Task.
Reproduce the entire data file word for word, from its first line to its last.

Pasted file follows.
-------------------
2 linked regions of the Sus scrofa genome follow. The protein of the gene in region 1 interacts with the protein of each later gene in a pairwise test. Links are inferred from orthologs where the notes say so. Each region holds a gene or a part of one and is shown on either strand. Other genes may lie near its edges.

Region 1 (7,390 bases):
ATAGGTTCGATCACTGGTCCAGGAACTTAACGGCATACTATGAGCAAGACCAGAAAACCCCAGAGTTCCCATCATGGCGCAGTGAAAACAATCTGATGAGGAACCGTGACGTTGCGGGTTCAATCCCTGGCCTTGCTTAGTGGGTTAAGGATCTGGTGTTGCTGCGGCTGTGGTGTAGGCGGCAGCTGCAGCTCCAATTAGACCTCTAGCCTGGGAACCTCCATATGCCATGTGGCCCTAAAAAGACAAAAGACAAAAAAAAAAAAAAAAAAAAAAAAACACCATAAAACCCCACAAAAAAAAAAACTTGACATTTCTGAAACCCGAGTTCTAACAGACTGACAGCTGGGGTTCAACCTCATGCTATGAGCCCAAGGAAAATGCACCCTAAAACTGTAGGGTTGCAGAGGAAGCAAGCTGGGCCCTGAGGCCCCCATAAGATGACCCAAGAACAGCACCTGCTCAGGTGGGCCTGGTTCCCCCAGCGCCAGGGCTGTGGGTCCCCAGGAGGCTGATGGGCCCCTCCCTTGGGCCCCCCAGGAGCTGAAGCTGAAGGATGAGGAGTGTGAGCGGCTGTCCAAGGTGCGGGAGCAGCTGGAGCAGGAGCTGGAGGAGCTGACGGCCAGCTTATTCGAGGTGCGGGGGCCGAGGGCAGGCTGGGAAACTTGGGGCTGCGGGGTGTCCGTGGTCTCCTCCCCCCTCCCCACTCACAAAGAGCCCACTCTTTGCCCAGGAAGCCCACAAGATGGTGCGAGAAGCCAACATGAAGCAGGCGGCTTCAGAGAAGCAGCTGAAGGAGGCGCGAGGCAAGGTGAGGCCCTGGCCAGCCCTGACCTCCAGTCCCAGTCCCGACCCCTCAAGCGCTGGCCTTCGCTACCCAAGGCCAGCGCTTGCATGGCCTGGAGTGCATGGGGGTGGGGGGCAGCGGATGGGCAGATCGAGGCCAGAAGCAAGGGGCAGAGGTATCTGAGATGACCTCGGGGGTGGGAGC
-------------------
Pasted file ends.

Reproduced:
2 linked regions of the Sus scrofa genome follow. The protein of the gene in region 1 interacts with the protein of each later gene in a pairwise test. Links are inferred from orthologs where the notes say so. Each region holds a gene or a part of one and is shown on either strand. Other genes may lie near its edges.

Region 1 (7,390 bases):
ATAGGTTCGATCACTGGTCCAGGAACTTAACGGCATACTATGAGCAAGACCAGAAAACCCCAGAGTTCCCATCATGGCGCAGTGAAAACAATCTGATGAGGAACCGTGACGTTGCGGGTTCAATCCCTGGCCTTGCTTAGTGGGTTAAGGATCTGGTGTTGCTGCGGCTGTGGTGTAGGCGGCAGCTGCAGCTCCAATTAGACCTCTAGCCTGGGAACCTCCATATGCCATGTGGCCCTAAAAAGACAAAAGACAAAAAAAAAAAAAAAAAAAAAAAAACACCATAAAACCCCACAAAAAAAAAAACTTGACATTTCTGAAACCCGAGTTCTAACAGACTGACAGCTGGGGTTCAACCTCATGCTATGAGCCCAAGGAAAATGCACCCTAAAACTGTAGGGTTGCAGAGGAAGCAAGCTGGGCCCTGAGGCCCCCATAAGATGACCCAAGAACAGCACCTGCTCAGGTGGGCCTGGTTCCCCCAGCGCCAGGGCTGTGGGTCCCCAGGAGGCTGATGGGCCCCTCCCTTGGGCCCCCCAGGAGCTGAAGCTGAAGGATGAGGAGTGTGAGCGGCTGTCCAAGGTGCGGGAGCAGCTGGAGCAGGAGCTGGAGGAGCTGACGGCCAGCTTATTCGAGGTGCGGGGGCCGAGGGCAGGCTGGGAAACTTGGGGCTGCGGGGTGTCCGTGGTCTCCTCCCCCCTCCCCACTCACAAAGAGCCCACTCTTTGCCCAGGAAGCCCACAAGATGGTGCGAGAAGCCAACATGAAGCAGGCGGCTTCAGAGAAGCAGCTGAAGGAGGCGCGAGGCAAGGTGAGGCCCTGGCCAGCCCTGACCTCCAGTCCCAGTCCCGACCCCTCAAGCGCTGGCCTTCGCTACCCAAGGCCAGCGCTTGCATGGCCTGGAGTGCATGGGGGTGGGGGGCAGCGGATGGGCAGATCGAGGCCAGAAGCAAGGGGCAGAGGTATCTGAGATGACCTCGGGGGTGGGAGC